Anonymous said...

Yup, that sounds familiar.

Nearly 15 years ago, I went through the same sort of thing. Both the department head and assistant DH were determined to get rid of me and were hoping that I would commit some unspeakable act in order to justify my sacking. This went on for years and even the last dean I answered to was in on the plot.

When this first started, I took it up with the staff association president at the time. He kept hinting that I was at fault and that I was "in denial", whatever that meant. It wasn't until after his successor took over that I started putting the pieces together. I found material in my personnel file which had been illicitly submitted--illicit because I was left off the circulation list, thereby depriving me of my rightful opportunity to present a rebuttal.

My adversaries claimed that I didn't respond to the allegations lodged against me and, thereby, agreed with what was stated. Of course, how could I respond when I didn't know what was written, let alone that anything had been had been said about me at all. In other words, they deliberately went against institutional regulations and, through that, could claim that my apparent silence was indeed consent.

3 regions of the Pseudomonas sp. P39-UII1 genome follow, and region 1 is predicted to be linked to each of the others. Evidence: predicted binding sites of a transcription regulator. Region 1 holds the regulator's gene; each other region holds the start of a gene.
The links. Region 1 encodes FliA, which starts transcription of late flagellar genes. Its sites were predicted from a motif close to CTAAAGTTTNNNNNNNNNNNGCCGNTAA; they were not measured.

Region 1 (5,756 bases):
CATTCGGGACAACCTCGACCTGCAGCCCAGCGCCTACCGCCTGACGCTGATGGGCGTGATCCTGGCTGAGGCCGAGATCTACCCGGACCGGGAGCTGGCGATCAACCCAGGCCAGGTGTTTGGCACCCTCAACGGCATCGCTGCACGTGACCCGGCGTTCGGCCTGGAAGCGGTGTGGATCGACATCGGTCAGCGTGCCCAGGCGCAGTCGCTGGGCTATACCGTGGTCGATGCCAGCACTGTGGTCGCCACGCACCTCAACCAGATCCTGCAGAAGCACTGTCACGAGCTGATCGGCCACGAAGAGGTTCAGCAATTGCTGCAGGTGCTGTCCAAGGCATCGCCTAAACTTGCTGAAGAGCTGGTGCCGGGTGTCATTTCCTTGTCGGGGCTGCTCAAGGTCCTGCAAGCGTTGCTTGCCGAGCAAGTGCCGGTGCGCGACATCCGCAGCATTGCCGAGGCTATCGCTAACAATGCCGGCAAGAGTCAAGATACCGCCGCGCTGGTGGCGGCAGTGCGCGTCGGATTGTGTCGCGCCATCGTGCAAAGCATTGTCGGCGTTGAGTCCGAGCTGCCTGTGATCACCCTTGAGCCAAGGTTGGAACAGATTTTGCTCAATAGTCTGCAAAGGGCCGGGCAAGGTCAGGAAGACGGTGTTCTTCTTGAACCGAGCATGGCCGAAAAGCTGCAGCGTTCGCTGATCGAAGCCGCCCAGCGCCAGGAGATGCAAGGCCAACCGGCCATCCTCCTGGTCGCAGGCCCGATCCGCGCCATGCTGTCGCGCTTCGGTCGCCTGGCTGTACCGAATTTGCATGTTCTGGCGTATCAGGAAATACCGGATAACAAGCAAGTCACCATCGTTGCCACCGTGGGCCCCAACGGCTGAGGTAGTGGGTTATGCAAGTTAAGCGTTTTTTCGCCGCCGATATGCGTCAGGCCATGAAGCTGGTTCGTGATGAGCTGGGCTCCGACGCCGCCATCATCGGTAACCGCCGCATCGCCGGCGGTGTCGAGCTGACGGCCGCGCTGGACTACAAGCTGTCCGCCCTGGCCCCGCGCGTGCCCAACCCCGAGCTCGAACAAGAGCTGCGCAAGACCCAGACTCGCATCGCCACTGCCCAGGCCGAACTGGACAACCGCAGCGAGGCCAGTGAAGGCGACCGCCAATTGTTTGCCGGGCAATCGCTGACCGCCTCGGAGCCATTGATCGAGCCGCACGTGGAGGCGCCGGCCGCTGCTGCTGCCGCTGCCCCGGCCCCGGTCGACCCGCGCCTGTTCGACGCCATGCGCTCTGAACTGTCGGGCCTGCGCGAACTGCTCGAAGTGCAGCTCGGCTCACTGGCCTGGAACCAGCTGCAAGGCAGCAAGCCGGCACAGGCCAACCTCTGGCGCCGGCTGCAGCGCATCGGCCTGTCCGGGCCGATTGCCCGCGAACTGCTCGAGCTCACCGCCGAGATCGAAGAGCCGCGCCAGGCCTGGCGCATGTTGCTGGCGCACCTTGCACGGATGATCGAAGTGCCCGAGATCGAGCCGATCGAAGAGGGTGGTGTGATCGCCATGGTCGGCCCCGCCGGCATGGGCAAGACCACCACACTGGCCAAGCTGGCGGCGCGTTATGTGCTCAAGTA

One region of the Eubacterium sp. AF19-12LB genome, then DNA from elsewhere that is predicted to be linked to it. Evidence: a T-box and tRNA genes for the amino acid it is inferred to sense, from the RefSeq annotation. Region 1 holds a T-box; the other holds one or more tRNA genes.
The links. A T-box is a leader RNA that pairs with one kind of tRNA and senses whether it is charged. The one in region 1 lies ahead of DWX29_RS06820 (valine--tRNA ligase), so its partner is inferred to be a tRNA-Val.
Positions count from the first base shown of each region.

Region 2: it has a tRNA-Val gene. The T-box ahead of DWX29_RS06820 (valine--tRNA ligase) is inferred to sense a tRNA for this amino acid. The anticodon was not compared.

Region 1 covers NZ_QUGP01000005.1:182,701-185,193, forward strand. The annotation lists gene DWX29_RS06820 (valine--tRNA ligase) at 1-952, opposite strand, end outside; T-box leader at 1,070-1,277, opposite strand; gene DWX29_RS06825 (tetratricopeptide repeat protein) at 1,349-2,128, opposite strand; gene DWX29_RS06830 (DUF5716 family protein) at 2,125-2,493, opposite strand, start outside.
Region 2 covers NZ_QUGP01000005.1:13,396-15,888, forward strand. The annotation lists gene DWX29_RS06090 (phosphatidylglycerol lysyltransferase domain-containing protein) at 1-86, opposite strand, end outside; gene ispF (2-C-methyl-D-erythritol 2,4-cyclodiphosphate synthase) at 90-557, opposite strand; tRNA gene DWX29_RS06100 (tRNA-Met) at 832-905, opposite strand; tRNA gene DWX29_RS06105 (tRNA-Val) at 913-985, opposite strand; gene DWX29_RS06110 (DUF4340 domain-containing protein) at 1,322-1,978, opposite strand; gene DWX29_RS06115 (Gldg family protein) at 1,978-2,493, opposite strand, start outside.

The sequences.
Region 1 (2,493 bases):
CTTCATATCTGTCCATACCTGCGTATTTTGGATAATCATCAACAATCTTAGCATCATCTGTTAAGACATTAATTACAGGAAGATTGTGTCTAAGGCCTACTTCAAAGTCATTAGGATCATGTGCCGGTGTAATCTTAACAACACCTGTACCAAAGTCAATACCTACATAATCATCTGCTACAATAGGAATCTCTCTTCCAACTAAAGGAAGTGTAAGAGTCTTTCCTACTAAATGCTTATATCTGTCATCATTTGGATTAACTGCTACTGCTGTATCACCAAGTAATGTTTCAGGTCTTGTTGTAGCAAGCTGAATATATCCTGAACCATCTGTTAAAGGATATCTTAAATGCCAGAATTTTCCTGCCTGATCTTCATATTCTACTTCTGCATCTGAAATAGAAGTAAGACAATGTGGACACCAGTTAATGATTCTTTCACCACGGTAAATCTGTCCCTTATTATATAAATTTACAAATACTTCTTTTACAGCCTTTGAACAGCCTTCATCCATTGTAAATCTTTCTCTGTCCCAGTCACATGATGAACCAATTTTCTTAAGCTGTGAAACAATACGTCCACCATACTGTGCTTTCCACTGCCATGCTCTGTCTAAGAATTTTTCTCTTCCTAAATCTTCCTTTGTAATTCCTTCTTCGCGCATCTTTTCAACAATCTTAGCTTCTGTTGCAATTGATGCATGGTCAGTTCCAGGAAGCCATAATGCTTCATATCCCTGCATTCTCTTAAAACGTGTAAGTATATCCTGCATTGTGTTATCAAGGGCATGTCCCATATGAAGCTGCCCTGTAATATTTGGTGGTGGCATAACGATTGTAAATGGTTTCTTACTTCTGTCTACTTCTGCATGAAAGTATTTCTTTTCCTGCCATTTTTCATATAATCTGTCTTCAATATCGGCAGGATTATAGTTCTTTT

The proverbial hit the fan when I found out. Under the guidance of the new staff association president, I wrote a blistering response and sent a copy of it to the appropriate vice-president.

I left on academic leave for 2 years to fulfill the residency requirement of my Ph. D. and complete my thesis. After my return, the attacks started again. I suspect that my comments caused some serious damage to the department head's career prospects and he was seeking revenge, while the assistant DH was determined to punish me for getting a doctorate that he himself would never have.

Unfortunately, things had changed while I was away. The aforementioned vice-president was succeeded by someone who was simply there because she likely got a nice contract. The staff association president was ousted due to internal politics and her successor was an administration lapdog. The staff association itself had determined that I was a problem that had to be made to go away.

At the end of my second year after my return, I bailed out. After looking at my investment portfolio, I decided that I had no reason to stay there. I resigned, which, I'm sure, irked my detractors. I not only chose when to leave, I dictated what the terms were. They would have preferred that I leave in disgrace after having committed some dishonourable act and I didn't grant the their wish.

I left almost 14 years ago to the day. I don't miss it.